It’s just like riding a bike

A few years ago I was at a function with a not-for-profit organisation whose committee I was on. A mum was telling me about how her daughter had just started riding a bike and how thrilling it was for her and the family. I asked how old she was and her mum replied, ‘sixteen’.

I think Oscar was about three at the time and it was just one of those conversations that act like a kick in the guts. I could not imagine how they had endured so long at pursuing such a goal.

And today, here I am.

This afternoon I watched my 12 year old son (finally) get his leg over a  bike.
I helped his physio secure his feet inside the pedal grips.
And I watched him push the pedals on that bike on his own for the first time ever.
In his life.

My eyes may have been a little moist.

He has always always wanted to ride a bike. We even bought him one years ago and watched as he tried so hard to work out how to pedal.
And watched as Felix just took off on his.
And watched that bike rust in the garage as the training wheels came off Felix’s.
Heart.
Breaking.

There was not the muscle tone. The coordination. The flexibility through his ankles, particularly the left, to enable Oscar to ride a bike, no matter his volition.

This surgery has given Oscar the flexibility through the ankle joints to be able to pedal properly. I think being older, bigger and all the rehab he’s been doing have also contributed.

The bike is modified so the back wheel is a fixed wheel (or some such) which means the bike won’t glide along if he stops pedalling, it will just stop. I mean, on a level surface of course. It has training wheels and strap thingys on the pedals to keep his feet in place. It is not perfect and in fact his physio didn’t want him to have the one he tried out this afternoon, wanting to find a better one for him that we could take home. Next week.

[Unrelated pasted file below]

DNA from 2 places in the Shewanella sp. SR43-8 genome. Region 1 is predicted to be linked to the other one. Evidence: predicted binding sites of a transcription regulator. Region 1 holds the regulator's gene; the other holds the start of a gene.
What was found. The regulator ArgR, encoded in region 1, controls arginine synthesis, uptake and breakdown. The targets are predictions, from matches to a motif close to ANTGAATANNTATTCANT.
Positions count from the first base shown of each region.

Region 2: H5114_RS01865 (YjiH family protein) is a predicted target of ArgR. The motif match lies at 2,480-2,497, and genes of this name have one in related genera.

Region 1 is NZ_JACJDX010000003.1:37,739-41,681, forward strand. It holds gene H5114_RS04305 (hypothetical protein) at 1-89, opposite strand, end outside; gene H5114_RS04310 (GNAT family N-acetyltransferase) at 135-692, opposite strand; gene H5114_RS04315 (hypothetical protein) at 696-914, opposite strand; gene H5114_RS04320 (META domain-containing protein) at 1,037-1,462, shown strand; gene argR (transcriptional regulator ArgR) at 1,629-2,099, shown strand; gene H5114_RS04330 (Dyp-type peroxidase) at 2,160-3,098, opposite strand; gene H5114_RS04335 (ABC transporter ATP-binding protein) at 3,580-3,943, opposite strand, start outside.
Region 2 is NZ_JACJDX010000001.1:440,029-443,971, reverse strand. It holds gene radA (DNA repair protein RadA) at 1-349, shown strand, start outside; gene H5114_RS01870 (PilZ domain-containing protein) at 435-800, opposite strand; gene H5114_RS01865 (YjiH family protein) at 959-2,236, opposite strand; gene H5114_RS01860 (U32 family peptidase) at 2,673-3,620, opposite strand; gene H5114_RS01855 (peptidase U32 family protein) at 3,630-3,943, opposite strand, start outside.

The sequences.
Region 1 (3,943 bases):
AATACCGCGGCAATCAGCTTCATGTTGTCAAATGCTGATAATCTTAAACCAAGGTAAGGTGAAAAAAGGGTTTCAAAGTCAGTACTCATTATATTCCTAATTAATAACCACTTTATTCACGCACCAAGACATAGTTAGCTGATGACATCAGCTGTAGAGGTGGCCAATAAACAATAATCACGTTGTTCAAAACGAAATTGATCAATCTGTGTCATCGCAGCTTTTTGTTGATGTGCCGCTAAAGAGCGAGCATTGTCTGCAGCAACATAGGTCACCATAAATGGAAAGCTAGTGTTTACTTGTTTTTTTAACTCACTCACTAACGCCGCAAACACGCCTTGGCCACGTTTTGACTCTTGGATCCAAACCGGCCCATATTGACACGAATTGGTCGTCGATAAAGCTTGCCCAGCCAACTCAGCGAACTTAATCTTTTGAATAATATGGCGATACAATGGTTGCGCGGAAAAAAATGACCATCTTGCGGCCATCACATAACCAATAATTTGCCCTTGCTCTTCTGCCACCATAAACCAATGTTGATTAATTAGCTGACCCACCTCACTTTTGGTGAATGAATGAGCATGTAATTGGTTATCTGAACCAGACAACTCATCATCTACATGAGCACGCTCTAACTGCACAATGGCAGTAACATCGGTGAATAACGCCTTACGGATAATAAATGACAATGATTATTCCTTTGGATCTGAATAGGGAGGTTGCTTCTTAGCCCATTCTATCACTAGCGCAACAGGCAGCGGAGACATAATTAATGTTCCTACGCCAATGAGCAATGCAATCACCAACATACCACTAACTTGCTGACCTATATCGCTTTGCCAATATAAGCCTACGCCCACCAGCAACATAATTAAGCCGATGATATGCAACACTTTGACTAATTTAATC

Oh the tears.
Oh the refusing to get.off.the.bike.
We are using this bike ‘just for this week’.

So today, my son, my Ogga boy started riding a bike.

And I’m just as proud as punch.

Onward!

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  • Badger

    OH DUDE. Tears over here, too. My boy did not learn to ride a bike until he was TEN and that was only after years of occupational therapy to work on his dyspraxia.

    Go Oscar GO!!

  • Looking for Blue Sky

    Hey huge congrats to Oscar and his very proud Mammy! My aspie boy didn't start riding a bike till he was 7 and we had the rusty bike thing as well. Smiley (CP) uses a walker, not sure she would be safe on a bike as her sense of direction is a bit dodgy!

  • Paola

    This made me smile. No tears for me, just happiness thinking about your Ogga boy riding the bike.
    Ride on Oscar!

  • trash

    Oh silly, silly physio. There was never any chance your boy would be prepared to wait a WHOLE WEEK for the 'correct' bike. And quite frankly, who could blame him?

    Delighted to be able to share in your delight at this start of a whole new adventure.

  • Frogdancer

    That's awesome. In every sense of the word.
    How lovely!

  • Mary

    Oh the things we take for granted –

    so happy for Oscar – I bet that week won't go fast enough!

  • tulpen

    Yay!!

    My son is 7, low tone, crappy coordination.. all that jazz… I haven't gotten him on a bike yet… but his three year old sister kicks butt at it.

  • Veronica

    Oh brilliant!

    We're buying Amy a bike for Christmas this year and I'm hoping to god she has the muscle tone and strength to ride it. Then again, I should be worrying about Isaac, who is more bendy that Amy. Kids!

  • Tania

    Wooooohoooooooo to getting to be a kid! Onward! (through moist-ish eyes).

  • Anonymous

    I'm swelling with pride on your behalf and chuffed for Ogga – nice work buddy!